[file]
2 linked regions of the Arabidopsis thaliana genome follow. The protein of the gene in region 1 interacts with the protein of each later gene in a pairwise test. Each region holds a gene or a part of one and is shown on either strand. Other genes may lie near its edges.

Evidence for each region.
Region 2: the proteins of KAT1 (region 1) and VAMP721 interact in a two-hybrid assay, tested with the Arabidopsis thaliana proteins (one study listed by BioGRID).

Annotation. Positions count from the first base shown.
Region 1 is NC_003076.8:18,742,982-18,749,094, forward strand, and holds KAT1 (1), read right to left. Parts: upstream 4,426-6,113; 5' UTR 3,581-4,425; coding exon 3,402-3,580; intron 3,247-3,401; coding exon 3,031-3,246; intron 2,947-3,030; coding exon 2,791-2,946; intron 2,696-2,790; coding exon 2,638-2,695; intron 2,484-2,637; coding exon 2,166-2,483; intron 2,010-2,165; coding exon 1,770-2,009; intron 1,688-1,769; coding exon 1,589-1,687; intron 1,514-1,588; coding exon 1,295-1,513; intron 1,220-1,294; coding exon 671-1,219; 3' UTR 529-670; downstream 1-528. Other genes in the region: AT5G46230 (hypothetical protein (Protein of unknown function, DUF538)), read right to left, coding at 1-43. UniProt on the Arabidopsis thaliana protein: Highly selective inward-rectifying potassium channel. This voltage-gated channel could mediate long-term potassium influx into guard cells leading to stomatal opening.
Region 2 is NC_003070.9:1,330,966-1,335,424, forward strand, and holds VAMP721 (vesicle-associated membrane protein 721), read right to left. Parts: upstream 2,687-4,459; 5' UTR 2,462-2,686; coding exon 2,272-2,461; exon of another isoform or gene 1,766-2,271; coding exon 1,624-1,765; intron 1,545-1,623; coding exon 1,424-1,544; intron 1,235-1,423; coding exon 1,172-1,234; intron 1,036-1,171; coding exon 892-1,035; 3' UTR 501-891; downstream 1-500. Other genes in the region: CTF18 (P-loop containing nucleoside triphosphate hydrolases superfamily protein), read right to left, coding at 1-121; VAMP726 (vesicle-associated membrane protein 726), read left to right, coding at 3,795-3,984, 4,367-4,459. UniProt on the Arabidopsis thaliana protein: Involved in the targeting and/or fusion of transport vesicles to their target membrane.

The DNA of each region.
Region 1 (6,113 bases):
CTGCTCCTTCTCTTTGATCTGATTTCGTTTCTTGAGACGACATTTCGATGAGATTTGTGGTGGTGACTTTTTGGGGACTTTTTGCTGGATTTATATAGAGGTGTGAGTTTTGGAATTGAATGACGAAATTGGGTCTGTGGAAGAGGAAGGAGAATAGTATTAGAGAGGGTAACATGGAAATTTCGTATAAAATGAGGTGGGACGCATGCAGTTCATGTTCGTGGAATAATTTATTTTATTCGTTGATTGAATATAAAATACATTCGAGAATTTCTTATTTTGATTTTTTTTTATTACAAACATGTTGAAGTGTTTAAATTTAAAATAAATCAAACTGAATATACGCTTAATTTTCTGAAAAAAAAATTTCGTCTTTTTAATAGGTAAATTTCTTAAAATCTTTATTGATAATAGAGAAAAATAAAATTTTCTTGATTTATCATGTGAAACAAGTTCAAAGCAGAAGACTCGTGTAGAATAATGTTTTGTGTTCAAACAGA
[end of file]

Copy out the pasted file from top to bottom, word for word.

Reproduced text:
2 linked regions of the Arabidopsis thaliana genome follow. The protein of the gene in region 1 interacts with the protein of each later gene in a pairwise test. Each region holds a gene or a part of one and is shown on either strand. Other genes may lie near its edges.

Evidence for each region.
Region 2: the proteins of KAT1 (region 1) and VAMP721 interact in a two-hybrid assay, tested with the Arabidopsis thaliana proteins (one study listed by BioGRID).

Annotation. Positions count from the first base shown.
Region 1 is NC_003076.8:18,742,982-18,749,094, forward strand, and holds KAT1 (1), read right to left. Parts: upstream 4,426-6,113; 5' UTR 3,581-4,425; coding exon 3,402-3,580; intron 3,247-3,401; coding exon 3,031-3,246; intron 2,947-3,030; coding exon 2,791-2,946; intron 2,696-2,790; coding exon 2,638-2,695; intron 2,484-2,637; coding exon 2,166-2,483; intron 2,010-2,165; coding exon 1,770-2,009; intron 1,688-1,769; coding exon 1,589-1,687; intron 1,514-1,588; coding exon 1,295-1,513; intron 1,220-1,294; coding exon 671-1,219; 3' UTR 529-670; downstream 1-528. Other genes in the region: AT5G46230 (hypothetical protein (Protein of unknown function, DUF538)), read right to left, coding at 1-43. UniProt on the Arabidopsis thaliana protein: Highly selective inward-rectifying potassium channel. This voltage-gated channel could mediate long-term potassium influx into guard cells leading to stomatal opening.
Region 2 is NC_003070.9:1,330,966-1,335,424, forward strand, and holds VAMP721 (vesicle-associated membrane protein 721), read right to left. Parts: upstream 2,687-4,459; 5' UTR 2,462-2,686; coding exon 2,272-2,461; exon of another isoform or gene 1,766-2,271; coding exon 1,624-1,765; intron 1,545-1,623; coding exon 1,424-1,544; intron 1,235-1,423; coding exon 1,172-1,234; intron 1,036-1,171; coding exon 892-1,035; 3' UTR 501-891; downstream 1-500. Other genes in the region: CTF18 (P-loop containing nucleoside triphosphate hydrolases superfamily protein), read right to left, coding at 1-121; VAMP726 (vesicle-associated membrane protein 726), read left to right, coding at 3,795-3,984, 4,367-4,459. UniProt on the Arabidopsis thaliana protein: Involved in the targeting and/or fusion of transport vesicles to their target membrane.

The DNA of each region.
Region 1 (6,113 bases):
CTGCTCCTTCTCTTTGATCTGATTTCGTTTCTTGAGACGACATTTCGATGAGATTTGTGGTGGTGACTTTTTGGGGACTTTTTGCTGGATTTATATAGAGGTGTGAGTTTTGGAATTGAATGACGAAATTGGGTCTGTGGAAGAGGAAGGAGAATAGTATTAGAGAGGGTAACATGGAAATTTCGTATAAAATGAGGTGGGACGCATGCAGTTCATGTTCGTGGAATAATTTATTTTATTCGTTGATTGAATATAAAATACATTCGAGAATTTCTTATTTTGATTTTTTTTTATTACAAACATGTTGAAGTGTTTAAATTTAAAATAAATCAAACTGAATATACGCTTAATTTTCTGAAAAAAAAATTTCGTCTTTTTAATAGGTAAATTTCTTAAAATCTTTATTGATAATAGAGAAAAATAAAATTTTCTTGATTTATCATGTGAAACAAGTTCAAAGCAGAAGACTCGTGTAGAATAATGTTTTGTGTTCAAACAGA